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Dust Storms Overseas Carry Contaminants to U.S.

African dust storms, like the one in this 2006 image, are suspected of carrying communicable diseases
African dust storms, like the one in this 2006 image, are suspected of carrying communicable diseases (By Jeff Schmaltz -- Nasa)
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By Doug Struck
Washington Post Staff Writer
Wednesday, February 6, 2008

Seventy-five years ago, aviator Charles Lindbergh turned the controls of his pontoon plane over to his co-pilot, wife Anne Morrow Lindbergh, while flying above Iceland. He thrust a makeshift metal arm holding a sticky glass plate from the cockpit. He wanted to see if the winds high aloft the Earth were as clean as they seemed.

They were not.

Now, with NASA satellites and sampling by researchers around the world, scientists know that great billowing clouds of dust waft over the oceans in the upper atmosphere, arriving in North America from deserts in Africa and Asia.

Researchers have also found that the dust clouds contain not only harmful minerals and industrial pollutants, but also living organisms: bacteria, fungus and viruses that may transmit diseases to humans. Some say an alarming increase in asthma in children in the Caribbean is the consequence of dust blown from Africa, and predict they will find similar connections in the Southeast and Northwest United States.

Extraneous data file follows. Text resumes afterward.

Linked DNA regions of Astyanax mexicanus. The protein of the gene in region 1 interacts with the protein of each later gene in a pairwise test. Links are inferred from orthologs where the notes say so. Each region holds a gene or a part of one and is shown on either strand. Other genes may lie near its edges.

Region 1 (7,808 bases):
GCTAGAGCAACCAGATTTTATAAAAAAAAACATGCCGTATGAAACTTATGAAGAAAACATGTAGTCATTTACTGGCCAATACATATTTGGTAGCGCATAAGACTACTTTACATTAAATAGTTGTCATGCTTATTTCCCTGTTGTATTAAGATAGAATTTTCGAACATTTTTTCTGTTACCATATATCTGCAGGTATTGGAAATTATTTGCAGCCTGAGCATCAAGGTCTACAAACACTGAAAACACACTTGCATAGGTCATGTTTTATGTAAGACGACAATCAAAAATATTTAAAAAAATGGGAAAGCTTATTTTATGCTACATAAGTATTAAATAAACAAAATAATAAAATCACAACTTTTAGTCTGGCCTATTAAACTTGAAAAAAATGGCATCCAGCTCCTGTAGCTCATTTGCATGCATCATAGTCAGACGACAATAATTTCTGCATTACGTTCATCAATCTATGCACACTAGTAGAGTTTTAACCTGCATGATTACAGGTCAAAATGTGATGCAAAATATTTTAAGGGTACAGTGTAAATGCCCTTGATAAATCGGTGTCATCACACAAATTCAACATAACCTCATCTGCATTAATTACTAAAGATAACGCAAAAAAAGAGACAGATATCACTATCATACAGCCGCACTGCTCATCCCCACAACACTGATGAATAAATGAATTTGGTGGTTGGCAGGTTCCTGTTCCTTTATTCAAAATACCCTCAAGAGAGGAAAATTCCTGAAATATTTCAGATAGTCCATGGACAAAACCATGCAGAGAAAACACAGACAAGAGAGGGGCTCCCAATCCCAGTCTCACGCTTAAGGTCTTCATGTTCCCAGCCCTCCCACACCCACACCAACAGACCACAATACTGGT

Scientists are beginning to look at these dust clouds as possible suspects in transcontinental movement of diseases such as influenza and SARS in humans, or foot-and-mouth disease in livestock. Until recently, epidemiologists had looked at people, animals and products as carriers of the diseases.

"We are just beginning to accumulate the evidence of airborne dust implications on human health," said William A. Sprigg, a climate expert at the University of Arizona. "Until now, it's been like the tree falling in the forest. Nobody heard, so nobody knew it was there."

The World Meteorological Organization, a science arm of the United Nations, is alarmed enough to set up a global warning system to track the moving clouds of dust and to alert those in the path. Sprigg is heading the project.

He foresees a system soon in which forecasters can predict "down to the Zip code" the arrival of dust clouds. That forecast could prompt schools and nursing homes to keep their wards inside, and help public health doctors predict a surge of respiratory complaints.

Analysis of soil samples has long shown that minerals picked up from barren deserts reach distant shores, for good or bad. The Amazon rain forest in South America, for example, gets phosphate nutrients from dust blown in from northern Africa's Sahara Desert.

Industrial development has added heavy metals and toxic chemicals to that airborne mix. Korea and Japan periodically chafe as storms of "Yellow Dust" wash over from China, bringing a caustic mix of sand and industrial pollutants.

Even natural minerals can be harmful to humans, and dust-borne particles have been linked to annual meningitis outbreaks in Africa and silicosis lung disease in Kazakhstan and North Africa. The Dust Bowl storms of the 1930s in the United States brought graphic descriptions of choking sediment getting into the lungs of people and felling livestock.

But the advent of satellite images gave scientists a sobering look at how even faraway storms can reach us.


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